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TOPICS INCLUDE: Wintermelon; This magazine; Sea cucumber

by Jacqueline M. Newman

Letters to the Editor

Fall Volume: 1995 Issue: 2(3) page(s): 10


From ROSE of BELLEVUE WA:
I sit here reading a recipes asking for two cups of cubed wintermelon. What kind of a melon is this? I've never heard of it nor seen it.
ROSE: Wintermelon is round and green-skinned and belongs to the squash family. These wax gourds are usually found in markets catering to Asian customers. They weigh from five to twenty-five pounds, though I have read that they grow to a hundred or more pounds. The name comes from the fact that this vegetable is harvested in summer or fall and keeps for months through the winter in a cool place. You can recognize them because they look as if they were given a dusting of flour. Wintermelon is never eaten raw. Benincasa hispida, its botanical name, is commonly used in soups or whole as the serving container for soups or steamed foods, in fillings for pastries, preserved as a candy, and as a soft contrast in several dishes cooked with ham. You can buy them whole or by the slice, and if doing the latter, keep the section lightly wrapped, a paper towel works well, and keep it in the refrigerator. It stays almost a week, Peel it and remove the seeds just before using the cut piece.

From SHARON S. of PHOENIX AZ:
I brought (the magazine) to my culinary class and they were intrigued...had no idea that there was such a specialized journal.
Dear SHARON: Just to set the record straight, there are many specialized culinary magazines and newsletters. For example, there is theJournal of Italian Food and Wine for those interested in foods of that culture. Pat Tung, who has a Chinese culinary school in Ohio, just recently reminded me about a defunct Chinese newsletter-type magazine called Wok. It was very interesting and I did enjoy it. However, it ceased many years ago. Flavor and Fortune is the first magazine dedicated to both the science and art of Chinese cuisine in the United States and unlike Wok, we have no ingredients or equipmment to sell.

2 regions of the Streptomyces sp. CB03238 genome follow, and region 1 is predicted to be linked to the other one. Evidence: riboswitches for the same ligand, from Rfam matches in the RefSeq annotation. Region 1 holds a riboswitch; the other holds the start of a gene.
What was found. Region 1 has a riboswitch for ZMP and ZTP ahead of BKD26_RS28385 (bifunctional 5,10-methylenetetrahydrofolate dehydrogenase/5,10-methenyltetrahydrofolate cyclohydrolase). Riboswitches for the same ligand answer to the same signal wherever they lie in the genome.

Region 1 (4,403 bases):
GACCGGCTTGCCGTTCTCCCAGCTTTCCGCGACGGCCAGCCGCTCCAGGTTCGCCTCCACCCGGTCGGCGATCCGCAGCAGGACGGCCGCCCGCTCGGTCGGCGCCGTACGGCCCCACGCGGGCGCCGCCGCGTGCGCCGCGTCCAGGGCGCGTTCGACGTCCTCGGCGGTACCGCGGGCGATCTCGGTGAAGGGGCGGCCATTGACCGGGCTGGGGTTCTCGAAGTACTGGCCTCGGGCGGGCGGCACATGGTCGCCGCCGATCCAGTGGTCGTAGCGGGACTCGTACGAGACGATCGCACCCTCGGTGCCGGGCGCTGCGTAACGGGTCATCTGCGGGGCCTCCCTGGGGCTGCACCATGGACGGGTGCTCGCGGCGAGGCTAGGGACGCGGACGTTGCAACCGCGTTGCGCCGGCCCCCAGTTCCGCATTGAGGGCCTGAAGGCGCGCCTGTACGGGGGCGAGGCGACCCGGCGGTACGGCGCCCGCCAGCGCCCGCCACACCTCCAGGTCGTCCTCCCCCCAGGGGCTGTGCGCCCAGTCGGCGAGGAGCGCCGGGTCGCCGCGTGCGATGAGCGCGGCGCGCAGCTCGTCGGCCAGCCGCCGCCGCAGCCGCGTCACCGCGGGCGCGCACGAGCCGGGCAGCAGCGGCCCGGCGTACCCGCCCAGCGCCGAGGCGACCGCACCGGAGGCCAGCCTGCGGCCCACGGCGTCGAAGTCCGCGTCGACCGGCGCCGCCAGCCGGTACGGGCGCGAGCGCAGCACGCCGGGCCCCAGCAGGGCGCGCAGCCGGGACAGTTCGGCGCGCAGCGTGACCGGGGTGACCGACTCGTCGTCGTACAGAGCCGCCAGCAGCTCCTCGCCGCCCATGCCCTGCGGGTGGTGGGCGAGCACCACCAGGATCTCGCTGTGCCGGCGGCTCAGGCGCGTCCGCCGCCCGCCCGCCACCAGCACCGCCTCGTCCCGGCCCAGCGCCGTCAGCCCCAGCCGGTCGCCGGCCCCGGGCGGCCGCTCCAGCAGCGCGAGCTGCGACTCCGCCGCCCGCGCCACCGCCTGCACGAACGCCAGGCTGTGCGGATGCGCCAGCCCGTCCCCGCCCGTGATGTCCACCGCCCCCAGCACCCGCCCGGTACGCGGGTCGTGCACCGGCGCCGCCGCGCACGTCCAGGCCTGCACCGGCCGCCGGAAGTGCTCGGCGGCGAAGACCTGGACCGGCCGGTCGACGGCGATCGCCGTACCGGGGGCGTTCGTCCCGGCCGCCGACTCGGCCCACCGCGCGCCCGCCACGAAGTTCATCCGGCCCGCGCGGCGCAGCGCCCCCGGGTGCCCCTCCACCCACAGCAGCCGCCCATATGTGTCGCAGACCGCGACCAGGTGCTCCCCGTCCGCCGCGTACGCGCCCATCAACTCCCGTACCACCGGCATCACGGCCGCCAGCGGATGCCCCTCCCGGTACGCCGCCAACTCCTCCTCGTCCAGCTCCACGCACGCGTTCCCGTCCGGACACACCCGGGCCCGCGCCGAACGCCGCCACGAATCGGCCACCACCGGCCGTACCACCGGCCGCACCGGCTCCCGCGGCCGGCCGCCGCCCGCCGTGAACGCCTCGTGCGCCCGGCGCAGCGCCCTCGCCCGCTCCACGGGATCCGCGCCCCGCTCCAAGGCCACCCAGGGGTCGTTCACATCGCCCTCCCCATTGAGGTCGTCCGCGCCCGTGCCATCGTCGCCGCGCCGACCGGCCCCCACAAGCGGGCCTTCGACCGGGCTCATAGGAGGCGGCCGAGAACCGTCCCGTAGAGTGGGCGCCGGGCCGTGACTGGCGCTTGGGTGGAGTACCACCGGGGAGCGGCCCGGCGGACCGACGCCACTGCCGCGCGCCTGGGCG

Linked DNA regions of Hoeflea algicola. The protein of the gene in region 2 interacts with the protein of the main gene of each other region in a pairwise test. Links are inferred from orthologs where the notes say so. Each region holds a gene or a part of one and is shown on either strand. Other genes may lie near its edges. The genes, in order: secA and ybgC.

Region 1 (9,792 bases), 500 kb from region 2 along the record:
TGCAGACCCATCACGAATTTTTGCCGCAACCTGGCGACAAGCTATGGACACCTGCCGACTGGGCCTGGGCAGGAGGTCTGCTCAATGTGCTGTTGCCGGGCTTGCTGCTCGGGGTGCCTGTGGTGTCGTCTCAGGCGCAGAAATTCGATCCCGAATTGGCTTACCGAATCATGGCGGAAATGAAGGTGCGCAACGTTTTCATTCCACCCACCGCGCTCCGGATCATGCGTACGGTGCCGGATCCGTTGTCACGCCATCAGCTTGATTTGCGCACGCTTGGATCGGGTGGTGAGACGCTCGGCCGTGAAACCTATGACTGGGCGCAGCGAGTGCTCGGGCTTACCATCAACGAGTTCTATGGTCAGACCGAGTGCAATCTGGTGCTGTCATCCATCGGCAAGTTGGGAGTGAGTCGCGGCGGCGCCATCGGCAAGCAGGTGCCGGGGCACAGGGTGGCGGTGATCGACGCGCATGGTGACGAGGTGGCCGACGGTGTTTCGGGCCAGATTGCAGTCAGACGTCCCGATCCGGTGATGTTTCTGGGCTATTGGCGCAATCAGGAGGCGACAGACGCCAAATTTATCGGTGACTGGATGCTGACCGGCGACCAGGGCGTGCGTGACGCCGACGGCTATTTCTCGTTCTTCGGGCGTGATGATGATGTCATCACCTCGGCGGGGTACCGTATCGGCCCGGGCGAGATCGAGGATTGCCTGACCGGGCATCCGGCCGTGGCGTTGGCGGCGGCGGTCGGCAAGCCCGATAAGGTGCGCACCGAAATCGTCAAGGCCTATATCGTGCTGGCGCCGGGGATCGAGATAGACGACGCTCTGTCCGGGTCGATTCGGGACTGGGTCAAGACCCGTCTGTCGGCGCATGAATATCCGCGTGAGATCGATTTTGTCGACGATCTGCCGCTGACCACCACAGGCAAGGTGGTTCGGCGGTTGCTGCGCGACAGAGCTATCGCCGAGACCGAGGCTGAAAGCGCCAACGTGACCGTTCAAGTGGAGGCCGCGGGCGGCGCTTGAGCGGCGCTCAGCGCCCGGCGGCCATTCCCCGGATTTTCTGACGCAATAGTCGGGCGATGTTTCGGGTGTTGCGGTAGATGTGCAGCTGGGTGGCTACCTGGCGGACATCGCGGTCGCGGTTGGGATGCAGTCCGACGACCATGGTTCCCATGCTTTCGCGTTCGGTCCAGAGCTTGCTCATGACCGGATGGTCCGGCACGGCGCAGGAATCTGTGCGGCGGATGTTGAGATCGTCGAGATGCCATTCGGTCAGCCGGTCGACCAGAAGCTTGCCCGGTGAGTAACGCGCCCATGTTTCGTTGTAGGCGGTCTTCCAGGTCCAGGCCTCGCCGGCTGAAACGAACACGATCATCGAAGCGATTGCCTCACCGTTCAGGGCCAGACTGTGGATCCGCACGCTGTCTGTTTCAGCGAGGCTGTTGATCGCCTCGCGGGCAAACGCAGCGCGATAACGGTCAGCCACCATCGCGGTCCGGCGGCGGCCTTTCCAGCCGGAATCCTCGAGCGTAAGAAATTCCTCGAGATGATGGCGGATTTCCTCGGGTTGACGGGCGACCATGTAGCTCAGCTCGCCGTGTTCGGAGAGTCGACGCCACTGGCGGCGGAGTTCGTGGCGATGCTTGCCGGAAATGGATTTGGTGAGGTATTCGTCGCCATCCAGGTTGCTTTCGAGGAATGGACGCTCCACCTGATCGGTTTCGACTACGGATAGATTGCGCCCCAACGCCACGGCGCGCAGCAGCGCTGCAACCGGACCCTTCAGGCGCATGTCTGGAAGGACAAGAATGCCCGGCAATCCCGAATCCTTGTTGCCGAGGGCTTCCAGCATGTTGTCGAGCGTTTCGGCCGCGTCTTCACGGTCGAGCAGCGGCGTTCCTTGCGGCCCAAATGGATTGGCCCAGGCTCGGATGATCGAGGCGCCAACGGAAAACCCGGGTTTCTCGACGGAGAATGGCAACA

From EVA-JOHN of TORONTO CANADA:
Can anyone purchase fresh sea cucumber; the dried ones I buy have a different texture each time I cook with them.
EVA-JOHN: How appropriate, the question. This issue has an article about unusual ingredients, and sea cucumber is one of them. Yes, you can purchase them fresh, though that is rare in the United States, but common in France, where they are known as beche de mer. In Chinese and other Asian markets, you will find them both dry and hard as a rock or soft and in water. The latter are reconstituted from those that were dried shortly after they were harvested from the sea. When you buy them dry or reconstituted, rinse them in several changes of water. For the dried ones, soak them in tepid water for three or four days, and change the water two or three times each day. Once each day, place them in cool water and bring the water to the boil, discard the water and resoak in cold water. When the sea cucumber is very soft, slit it lengthwise and clean out the intestines and other matter. Rinse in warm water put them in a pot and cover them with stock or bouillon. Boil for five to ten minutes with a slice of ginger and a scallion tied in a knot. Discard the stock and added items and rinse them in cool water. Check to make sure that they are free of any remaining matter, cut in smaller pieces and they are ready for use.

                                                                                                                                                       
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